3M Streaming Projector Powered by Roku – SPR1000
There are many scenarios where a portable projector can be very useful – for business and for play. Providing a reasonably priced option, 3M Streaming Projector Powered by Roku (SPR1000) can tick both boxes, promising to make it easy to host an impromptu outdoor movie night or presentation using this highly portable, battery powered, 480p projector. Also, because it includes a Roku Streaming Stick in the box all of the over-the-top (OTT) goodness that service provides is available in a just-add-Wi-Fi experience. At $189 ($299 SRP) it almost seems too good to be true; let’s see where this little projector + streamer shine and where it is lacking.
The 3M Streaming Projector Powered by Roku is surprisingly friendly towards international travelers, with a modular (US and UK plug adapters included) switching power supply provided. The cord is shorter than I would have liked however, with its 70” often too short for convenient placement in many locations–for example when the most suitable receptacle (outlet) is on the projecting wall. Obviously this is simple to fix by adding an extension cord to the travel kit, but a few more feet would have been greatly appreciated.
The projector is a petite 4.25” x 4.25” x 2” and travels easily. Given the price it is not surprising that the picture is not that bright and the speaker poor, but in a quiet, light controlled room there is little to complain about. The 3M projector also offers a 3.5mm headphone jack so dealing with the more onerous of the two issues is easy enough–either with external speakers or headphones. Because the IR sensor is located on the top, using the remote can be a bit problematic when trying to control the projector via the sensible point-it-at-the-device method, but it works perfectly when using the ceiling as a reflection point so not much of a con once overcome. Most users will find it best to bring a small tripod along with the SPR1000, leveraging the included mount. This is strictly optional however since it works well enough on any flat surface, just makes it easier to square/level the picture for viewing. If used only for business-type presentations, fan noise might be an issue as, like most projectors, it can be a bit “buzzy” at times although not enough to be a concern during media consumption.
Taken on its own this minuscule front projector is neat, but it really is the included Roku Streaming Stick that makes the bundle interesting and unique. For the most part the “Stick” is a Roku 2, so the OTT aspects will not be rehashed. Here, like in our previous review, the experience just works – delivering the features we have come to expect, and love, from a Roku. One interesting part about the Roku Streaming Stick is how the device, which was announced as being MHL compliant, has quietly distanced itself from that claim over time in the PR materials. I must admit that the backpedaling was missed in our coverage, so when the device arrived and was tested with an MHL equipped Onkyo TX-NR818, the experience did not end well. Surprised by this, I reached out to Onkyo for an explanation:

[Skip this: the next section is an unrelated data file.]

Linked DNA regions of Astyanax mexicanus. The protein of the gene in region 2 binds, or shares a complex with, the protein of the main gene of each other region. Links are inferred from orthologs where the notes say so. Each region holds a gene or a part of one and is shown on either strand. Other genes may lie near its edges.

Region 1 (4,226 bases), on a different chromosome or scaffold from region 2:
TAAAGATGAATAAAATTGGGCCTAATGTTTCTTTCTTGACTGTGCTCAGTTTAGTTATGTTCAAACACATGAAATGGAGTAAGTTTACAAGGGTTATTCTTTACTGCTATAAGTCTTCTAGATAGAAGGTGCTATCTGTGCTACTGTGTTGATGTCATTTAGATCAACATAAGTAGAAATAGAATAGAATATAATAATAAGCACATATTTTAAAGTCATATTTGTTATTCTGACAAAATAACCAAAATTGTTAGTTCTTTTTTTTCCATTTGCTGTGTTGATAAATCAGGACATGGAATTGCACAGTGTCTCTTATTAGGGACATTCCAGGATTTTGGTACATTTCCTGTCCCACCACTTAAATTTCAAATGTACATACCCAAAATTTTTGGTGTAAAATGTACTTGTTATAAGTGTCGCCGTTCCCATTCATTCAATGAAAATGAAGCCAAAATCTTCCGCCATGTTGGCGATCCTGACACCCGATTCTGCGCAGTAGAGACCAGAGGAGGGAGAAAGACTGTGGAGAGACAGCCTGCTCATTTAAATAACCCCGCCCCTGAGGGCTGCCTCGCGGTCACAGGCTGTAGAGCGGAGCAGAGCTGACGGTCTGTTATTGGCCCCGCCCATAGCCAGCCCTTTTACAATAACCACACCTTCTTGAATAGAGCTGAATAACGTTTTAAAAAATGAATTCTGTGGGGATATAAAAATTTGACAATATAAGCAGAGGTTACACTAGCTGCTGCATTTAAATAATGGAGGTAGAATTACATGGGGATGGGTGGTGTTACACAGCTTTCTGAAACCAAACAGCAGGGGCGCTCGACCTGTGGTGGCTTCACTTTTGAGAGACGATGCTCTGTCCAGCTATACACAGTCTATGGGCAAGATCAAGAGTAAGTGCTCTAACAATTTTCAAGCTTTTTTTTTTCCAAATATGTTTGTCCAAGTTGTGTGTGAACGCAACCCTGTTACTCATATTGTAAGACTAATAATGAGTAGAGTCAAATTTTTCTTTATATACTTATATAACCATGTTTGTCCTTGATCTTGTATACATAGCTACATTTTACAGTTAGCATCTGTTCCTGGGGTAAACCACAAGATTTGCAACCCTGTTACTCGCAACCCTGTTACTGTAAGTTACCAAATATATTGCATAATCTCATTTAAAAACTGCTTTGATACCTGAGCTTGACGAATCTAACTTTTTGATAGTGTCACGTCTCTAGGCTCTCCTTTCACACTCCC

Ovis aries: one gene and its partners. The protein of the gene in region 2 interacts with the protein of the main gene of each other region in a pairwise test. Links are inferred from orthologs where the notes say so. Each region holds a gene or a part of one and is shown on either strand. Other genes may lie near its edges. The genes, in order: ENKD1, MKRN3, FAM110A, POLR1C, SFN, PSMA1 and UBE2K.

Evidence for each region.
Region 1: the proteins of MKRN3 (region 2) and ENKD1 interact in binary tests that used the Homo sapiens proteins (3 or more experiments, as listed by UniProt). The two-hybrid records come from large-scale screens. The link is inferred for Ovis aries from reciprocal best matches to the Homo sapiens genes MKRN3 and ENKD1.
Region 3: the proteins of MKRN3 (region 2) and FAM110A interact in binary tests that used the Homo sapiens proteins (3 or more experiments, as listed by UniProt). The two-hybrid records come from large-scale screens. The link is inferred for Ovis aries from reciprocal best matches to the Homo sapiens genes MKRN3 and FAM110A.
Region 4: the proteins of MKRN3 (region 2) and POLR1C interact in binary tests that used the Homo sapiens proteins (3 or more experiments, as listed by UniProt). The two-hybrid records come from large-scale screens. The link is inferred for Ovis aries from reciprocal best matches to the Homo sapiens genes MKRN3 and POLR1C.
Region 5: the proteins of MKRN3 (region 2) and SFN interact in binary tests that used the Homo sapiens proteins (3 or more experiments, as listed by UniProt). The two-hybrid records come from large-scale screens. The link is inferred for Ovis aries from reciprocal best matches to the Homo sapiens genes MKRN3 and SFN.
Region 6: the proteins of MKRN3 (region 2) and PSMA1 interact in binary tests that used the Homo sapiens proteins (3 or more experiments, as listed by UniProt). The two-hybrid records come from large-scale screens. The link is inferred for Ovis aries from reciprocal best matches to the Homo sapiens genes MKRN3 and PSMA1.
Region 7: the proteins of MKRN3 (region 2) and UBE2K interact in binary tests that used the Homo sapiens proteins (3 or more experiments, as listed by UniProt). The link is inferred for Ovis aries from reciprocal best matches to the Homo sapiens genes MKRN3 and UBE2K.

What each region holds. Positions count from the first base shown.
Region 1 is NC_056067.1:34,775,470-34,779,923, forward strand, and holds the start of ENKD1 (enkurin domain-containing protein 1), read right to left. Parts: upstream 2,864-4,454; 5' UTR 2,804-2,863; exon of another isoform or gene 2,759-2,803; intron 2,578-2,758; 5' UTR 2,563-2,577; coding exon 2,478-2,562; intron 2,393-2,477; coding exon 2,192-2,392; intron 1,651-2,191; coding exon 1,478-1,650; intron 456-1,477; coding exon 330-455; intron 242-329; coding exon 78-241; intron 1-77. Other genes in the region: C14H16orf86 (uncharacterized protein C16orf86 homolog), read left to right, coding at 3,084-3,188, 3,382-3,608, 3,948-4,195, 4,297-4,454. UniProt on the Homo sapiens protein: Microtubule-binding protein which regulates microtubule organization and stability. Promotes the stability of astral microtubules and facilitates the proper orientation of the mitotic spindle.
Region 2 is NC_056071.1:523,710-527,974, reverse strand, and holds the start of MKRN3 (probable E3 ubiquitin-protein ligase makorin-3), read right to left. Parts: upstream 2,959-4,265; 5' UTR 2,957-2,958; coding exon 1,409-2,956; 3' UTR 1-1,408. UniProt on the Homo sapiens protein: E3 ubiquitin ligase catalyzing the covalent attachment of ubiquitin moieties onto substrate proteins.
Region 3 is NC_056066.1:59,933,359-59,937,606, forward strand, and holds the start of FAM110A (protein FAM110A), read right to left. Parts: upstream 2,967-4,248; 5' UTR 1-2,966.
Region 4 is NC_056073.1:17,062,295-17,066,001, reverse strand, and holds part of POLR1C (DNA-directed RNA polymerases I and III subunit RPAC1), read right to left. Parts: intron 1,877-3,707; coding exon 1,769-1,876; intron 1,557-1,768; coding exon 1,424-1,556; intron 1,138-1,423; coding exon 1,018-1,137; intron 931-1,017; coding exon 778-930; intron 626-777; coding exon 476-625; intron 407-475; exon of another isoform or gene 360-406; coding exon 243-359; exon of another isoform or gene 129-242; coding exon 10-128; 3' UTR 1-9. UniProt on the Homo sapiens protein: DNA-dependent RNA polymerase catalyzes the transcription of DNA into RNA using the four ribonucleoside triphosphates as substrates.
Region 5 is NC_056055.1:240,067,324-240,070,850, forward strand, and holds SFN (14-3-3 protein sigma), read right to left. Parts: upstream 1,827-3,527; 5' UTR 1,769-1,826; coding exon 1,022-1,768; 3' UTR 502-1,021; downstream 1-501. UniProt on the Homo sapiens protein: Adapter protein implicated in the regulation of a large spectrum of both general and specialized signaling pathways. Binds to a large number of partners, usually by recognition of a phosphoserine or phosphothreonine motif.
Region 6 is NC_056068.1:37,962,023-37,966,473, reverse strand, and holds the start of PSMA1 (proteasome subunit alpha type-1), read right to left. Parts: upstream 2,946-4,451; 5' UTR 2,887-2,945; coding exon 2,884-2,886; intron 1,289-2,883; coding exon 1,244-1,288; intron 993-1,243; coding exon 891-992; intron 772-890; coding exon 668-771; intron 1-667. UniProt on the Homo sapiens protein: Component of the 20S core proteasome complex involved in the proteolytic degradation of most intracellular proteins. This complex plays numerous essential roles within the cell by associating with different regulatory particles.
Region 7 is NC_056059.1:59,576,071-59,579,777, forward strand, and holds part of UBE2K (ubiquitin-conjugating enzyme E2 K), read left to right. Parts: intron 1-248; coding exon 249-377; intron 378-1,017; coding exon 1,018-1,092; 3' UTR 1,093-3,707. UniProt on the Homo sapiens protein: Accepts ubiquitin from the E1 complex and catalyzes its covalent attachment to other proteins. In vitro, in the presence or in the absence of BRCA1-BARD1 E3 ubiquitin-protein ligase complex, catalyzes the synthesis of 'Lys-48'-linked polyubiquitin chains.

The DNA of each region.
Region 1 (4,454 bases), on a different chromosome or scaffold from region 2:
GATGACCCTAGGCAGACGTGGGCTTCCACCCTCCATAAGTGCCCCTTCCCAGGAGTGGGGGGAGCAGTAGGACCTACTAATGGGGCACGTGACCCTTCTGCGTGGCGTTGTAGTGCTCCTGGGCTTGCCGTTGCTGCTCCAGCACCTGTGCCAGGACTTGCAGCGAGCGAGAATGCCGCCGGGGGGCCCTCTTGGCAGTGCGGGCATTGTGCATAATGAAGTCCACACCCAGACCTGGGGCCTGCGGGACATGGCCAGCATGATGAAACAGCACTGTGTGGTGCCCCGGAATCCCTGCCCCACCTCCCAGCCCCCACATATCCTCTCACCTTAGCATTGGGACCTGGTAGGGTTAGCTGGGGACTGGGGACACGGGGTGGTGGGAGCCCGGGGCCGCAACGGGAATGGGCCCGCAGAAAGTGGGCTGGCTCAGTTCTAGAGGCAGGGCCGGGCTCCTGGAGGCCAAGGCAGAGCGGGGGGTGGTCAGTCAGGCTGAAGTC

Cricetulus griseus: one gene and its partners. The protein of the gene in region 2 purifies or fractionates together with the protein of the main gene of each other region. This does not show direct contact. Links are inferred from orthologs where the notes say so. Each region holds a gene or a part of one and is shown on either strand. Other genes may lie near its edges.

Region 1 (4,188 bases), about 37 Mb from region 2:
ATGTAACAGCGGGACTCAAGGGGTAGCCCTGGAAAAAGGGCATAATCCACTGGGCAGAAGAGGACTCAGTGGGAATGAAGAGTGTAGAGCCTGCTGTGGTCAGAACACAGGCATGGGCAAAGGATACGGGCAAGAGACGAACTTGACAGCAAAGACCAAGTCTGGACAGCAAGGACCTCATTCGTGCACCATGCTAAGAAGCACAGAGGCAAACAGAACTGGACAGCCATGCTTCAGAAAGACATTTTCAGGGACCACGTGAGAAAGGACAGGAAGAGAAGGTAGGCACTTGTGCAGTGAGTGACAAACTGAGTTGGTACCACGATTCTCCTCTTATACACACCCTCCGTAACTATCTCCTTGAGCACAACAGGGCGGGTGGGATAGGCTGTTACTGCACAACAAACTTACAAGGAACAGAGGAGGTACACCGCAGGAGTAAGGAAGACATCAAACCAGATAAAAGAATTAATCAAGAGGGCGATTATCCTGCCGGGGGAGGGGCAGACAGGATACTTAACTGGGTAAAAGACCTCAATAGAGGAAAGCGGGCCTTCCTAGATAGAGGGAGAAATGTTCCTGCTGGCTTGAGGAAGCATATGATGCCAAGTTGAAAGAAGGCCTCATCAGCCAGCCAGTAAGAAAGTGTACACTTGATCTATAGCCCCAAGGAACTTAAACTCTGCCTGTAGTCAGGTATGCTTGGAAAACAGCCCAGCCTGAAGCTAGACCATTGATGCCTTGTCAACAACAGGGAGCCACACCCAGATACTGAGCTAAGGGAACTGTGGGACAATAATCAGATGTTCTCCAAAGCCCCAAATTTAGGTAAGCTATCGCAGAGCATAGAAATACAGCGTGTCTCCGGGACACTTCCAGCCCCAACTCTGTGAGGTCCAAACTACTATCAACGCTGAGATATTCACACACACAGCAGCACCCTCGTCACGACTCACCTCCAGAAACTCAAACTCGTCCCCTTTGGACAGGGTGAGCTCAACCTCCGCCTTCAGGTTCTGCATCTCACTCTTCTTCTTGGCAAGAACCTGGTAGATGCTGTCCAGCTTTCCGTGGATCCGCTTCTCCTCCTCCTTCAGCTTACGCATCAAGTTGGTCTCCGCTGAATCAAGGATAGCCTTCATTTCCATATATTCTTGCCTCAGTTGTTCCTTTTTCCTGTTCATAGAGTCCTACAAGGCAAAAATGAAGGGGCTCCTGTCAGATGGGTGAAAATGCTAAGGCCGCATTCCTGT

The NR818 (and all Onkyo receivers) meet the MHL specification. The Roku stick requires a higher minimum power requirement than that called out in the MHL spec. This could be the cause of the phenomenon.
The 2013 models were designed with Roku’s requirement in mind.
Of course there are two sides to every story so Roku was asked to comment on the MHL issues as well. This was the response:
The Roku Streaming Stick is certified to seamlessly work with Roku Ready devices so you need a Roku Ready device for review(http://www.roku.com/streamingstick).
Critical to note that no claims were made about MHL compatibility, just the need for “Roku Ready” which is their certifcation process. It is also interesting considering the original PR for the device listing Onkyo as a launch partner alongside general MHL compatibly, both of which disappeared as the device moved from “announced” to “launched.”
For the price, the 3M Streaming Projector Powered by Roku offers a reasonable amount of flexibility. The picture can be reversed or flipped, which combined with the screw mount enables most projection scenarios. There are options for contrast, brightness, and video levels. Unfortunately autofocus or color and keystone correction are not available, but again it is difficult to judge the device too harshly here because of how inexpensive it is. There are no excuses for the poor battery life however, which is only good for an hour forty-five at best–making it pretty much useless as a cordless movie player.
That is not to say that power consumption is bad, just that the battery is too small for extended use given the 21.7W the device requires when playing back video.
Naturally the HDMI port on the 3M projector can be used with other HDMI equipped devices. Generally this worked exactly as expected, both with PCs and CE devices. The only exception noted was when using a DisplayPort to HDMI adapter the colors were wrong.
Overall the 3M Streaming Projector Powered by Roku is a neat, although very niche, device. Its portability and included battery enable some interesting scenarios, but the poor battery life and sub-optimal audio performance limit the usefulness in a broader context. That said, with the right supporting infrastructure it does make an excellent travel companion as long as are you do not leave the grid behind.
- Includes battery
- Speaker only useful in quiet enviroments
- Battery life
- ROKU Streaming Stick is not MHL compliant